In this second example, you can see a one second run of diffuse ~5-6 Hz activity, consistent with 6 Hz positive spikes. Note that 6 Hz positive spikes have two subtypes described as WHAM (waking, high amplitude, anterior, male) or FOLD (female, occipital, low amplitude, drowsy). These subtypes describe themselves, really, and the important thing to remember is that WHAM are associated with epilepsy while FOLD are not.
This page has intermittent periods of bilateral sharply contoured, arch-like alpha activity over the parasagittal regions without associated disturbance of the background. This is consistent with mu rhythm, the idling activity of the sensorimotor cortex that goes away when you think about movement or actually move an extremity.
Mu rhythm is the resting activity of the sensorimotor cortex. It appears as arch-like, sharply contoured alpha activity in the bilateral or unilateral parasagittal regions, maximal over the centroparietal leads.
Mu will recede with thoughts of movement or actual movement, and can be unilateral, bilateral or a blend of both.
Don't mistake mu for wickets, even though both have an arciform morphology. Mu is over the parasagittal chains, while wickets are a temporal phenomenon and typically come in shorter intervals.
Wicket waves are sharp, temporal alpha frequency waves that can rhythmic in appearance and supposedly look like the wicket posts used in cricket. Each wicket should be the same duration.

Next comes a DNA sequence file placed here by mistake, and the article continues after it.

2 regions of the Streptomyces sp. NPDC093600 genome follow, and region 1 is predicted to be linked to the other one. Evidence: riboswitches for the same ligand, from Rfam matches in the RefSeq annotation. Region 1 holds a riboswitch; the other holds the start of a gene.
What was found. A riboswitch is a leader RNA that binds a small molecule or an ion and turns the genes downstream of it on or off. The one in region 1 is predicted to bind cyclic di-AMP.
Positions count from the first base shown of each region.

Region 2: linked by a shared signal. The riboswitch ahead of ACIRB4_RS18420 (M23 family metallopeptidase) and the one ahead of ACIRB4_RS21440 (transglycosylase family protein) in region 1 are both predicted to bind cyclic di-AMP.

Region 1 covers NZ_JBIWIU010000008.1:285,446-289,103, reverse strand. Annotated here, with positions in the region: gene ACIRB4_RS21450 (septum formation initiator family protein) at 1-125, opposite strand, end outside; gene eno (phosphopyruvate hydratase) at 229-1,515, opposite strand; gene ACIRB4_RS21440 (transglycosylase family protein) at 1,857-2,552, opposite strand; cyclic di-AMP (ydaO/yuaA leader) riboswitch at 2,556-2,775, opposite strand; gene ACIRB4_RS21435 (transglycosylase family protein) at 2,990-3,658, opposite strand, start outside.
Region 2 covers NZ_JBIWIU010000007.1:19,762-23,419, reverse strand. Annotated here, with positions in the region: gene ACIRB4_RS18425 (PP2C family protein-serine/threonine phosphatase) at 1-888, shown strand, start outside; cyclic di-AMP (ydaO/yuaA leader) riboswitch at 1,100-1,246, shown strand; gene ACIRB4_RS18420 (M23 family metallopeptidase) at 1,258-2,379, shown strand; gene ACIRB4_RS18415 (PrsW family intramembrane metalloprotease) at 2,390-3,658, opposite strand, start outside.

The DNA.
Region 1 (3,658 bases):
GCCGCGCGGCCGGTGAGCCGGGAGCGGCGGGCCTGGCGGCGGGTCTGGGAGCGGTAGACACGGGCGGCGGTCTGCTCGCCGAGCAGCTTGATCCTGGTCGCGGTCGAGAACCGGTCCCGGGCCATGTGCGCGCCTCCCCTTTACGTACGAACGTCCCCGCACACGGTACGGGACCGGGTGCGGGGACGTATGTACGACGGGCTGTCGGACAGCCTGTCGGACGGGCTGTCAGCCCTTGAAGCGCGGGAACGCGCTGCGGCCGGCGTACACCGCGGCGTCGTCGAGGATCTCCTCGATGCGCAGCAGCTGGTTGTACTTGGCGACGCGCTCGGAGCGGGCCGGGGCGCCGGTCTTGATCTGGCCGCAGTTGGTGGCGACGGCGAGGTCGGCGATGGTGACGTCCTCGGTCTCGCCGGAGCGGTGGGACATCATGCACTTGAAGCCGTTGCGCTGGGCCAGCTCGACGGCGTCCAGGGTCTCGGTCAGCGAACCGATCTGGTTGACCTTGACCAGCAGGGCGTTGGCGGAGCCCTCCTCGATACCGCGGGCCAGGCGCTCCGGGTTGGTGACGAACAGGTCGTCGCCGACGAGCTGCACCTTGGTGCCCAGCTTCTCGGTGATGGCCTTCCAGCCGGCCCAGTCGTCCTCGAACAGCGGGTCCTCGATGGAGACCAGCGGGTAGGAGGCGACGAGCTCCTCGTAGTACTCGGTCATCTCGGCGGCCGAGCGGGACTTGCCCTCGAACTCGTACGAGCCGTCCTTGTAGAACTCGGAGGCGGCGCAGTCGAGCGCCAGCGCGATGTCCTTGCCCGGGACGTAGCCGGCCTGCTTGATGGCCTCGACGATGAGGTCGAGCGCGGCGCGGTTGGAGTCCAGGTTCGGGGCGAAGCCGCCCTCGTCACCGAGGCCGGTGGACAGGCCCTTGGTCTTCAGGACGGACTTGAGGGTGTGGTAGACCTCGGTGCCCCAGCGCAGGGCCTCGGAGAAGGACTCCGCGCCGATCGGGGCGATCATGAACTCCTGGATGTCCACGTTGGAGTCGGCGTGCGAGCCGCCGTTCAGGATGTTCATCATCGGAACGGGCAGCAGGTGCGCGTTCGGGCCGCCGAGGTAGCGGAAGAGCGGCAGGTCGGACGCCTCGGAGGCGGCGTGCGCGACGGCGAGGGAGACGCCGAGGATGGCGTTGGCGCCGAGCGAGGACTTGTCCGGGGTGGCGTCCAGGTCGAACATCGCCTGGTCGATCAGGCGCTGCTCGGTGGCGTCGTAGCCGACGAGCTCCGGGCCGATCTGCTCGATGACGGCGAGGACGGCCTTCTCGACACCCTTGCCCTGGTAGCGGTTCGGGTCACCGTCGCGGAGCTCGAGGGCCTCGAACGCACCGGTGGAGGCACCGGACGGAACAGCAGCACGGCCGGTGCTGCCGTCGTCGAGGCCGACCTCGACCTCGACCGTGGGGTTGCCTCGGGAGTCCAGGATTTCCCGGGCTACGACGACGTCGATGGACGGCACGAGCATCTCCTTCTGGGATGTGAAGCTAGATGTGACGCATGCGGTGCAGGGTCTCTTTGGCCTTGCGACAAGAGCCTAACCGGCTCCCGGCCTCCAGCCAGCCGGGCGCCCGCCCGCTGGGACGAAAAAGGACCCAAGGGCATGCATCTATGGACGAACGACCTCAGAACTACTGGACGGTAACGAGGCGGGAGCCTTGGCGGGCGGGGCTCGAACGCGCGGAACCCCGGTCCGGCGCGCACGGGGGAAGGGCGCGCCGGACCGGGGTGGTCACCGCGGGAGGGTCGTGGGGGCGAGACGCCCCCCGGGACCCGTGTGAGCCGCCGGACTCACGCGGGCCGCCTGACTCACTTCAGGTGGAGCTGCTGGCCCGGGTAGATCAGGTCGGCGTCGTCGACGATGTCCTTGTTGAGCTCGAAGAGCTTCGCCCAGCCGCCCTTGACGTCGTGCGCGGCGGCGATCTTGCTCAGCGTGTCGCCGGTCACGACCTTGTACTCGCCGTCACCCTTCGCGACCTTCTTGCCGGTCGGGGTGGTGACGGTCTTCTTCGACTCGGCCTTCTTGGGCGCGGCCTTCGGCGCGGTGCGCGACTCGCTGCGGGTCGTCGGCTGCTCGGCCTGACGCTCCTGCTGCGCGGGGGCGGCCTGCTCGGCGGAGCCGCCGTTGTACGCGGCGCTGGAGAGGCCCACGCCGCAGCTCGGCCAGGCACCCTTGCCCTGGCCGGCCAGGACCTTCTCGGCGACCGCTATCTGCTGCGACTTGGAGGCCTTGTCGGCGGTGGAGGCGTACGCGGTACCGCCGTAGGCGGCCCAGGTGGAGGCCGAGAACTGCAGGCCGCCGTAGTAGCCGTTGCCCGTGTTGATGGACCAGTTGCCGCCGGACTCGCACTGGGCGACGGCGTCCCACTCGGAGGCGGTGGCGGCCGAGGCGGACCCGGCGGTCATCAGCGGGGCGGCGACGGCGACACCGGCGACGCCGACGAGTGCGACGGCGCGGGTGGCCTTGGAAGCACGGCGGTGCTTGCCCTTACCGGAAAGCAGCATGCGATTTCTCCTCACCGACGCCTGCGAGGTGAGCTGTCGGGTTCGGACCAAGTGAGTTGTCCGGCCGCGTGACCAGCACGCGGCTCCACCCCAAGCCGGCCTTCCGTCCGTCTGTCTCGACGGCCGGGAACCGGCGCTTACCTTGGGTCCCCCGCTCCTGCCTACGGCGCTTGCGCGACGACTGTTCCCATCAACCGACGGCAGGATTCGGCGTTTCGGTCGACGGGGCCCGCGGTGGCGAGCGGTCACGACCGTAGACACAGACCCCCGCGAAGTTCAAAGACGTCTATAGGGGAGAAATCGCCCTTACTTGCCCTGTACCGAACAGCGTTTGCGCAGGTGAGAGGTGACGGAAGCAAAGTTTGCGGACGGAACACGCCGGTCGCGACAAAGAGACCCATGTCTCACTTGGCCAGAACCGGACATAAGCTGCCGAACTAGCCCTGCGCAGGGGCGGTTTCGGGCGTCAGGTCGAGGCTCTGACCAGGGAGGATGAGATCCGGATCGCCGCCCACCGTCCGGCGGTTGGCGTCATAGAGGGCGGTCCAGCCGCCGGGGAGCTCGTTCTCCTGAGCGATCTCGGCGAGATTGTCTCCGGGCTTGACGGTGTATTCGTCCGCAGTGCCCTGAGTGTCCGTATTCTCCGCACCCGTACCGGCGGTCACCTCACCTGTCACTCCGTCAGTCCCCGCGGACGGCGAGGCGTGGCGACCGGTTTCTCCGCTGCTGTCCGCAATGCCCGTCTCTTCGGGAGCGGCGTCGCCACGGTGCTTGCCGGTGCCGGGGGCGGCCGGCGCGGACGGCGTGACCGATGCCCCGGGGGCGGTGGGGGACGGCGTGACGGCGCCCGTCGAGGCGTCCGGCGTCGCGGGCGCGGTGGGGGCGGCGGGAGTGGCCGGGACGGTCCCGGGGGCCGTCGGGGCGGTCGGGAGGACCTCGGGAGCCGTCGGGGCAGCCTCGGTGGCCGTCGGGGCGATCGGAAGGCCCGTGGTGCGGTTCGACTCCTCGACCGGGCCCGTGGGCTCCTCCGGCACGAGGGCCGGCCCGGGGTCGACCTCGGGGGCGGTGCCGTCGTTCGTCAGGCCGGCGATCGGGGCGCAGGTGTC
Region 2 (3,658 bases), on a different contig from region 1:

Wickets are a normal finding and can be symmetric or unilateral, and more commonly seen in drowsy states. Note that wickets are temporal, and mu (which can look similar) is more central.
The field of wickets can mimic epileptiform activity, with their negative phase reversal, but wickets do not have any aftergoing slow wave as you'd expect with an epileptiform discharge.
Lambda waves are sharply contoured bilateral, symmetric positive occipital waveforms that arise with visual scanning such as reading.
Lambda waves look almost identical to POSTS (a hallmark of stage I sleep) , but lambdas come with other evidence of wakefulness such as eye blinks.
Here we see lambda waves in a circumferential montage, driving home the point that they are very occipitally focused.
Rhythmic mid-temporal theta of drowsiness (RMTD) is a normal and very descriptive finding, being 1) rhythmic theta and 2) more common in the temporal regions (bilaterally or unilaterally) when drowsy.
RMTD is most often found in the mid-temporal region, and usually lasts less than 10 seconds. Unlike a seizure, there is no evolution, and there's not a spike wave morphology like you'd expect with a run of interictals.
BETS look very similar to epileptiform discharges, even having a field as such, but only arise during sleep (more often temporally) and are very small (<50uV) and short compared to real discharges.
BETS can be difficult to differentiate from epileptiform discharges early on--a good rule of thumb is that if you only see it once or twice, and it is less than 50uV, make note of it but don't call it epileptiform just yet.
14 and 6 positive spikes describe 1-2 second bursts of bisynchronous activity of 14 Hz or 6 Hz, often with an anterior or posterior predominance. It is more common in drowsy younger patients.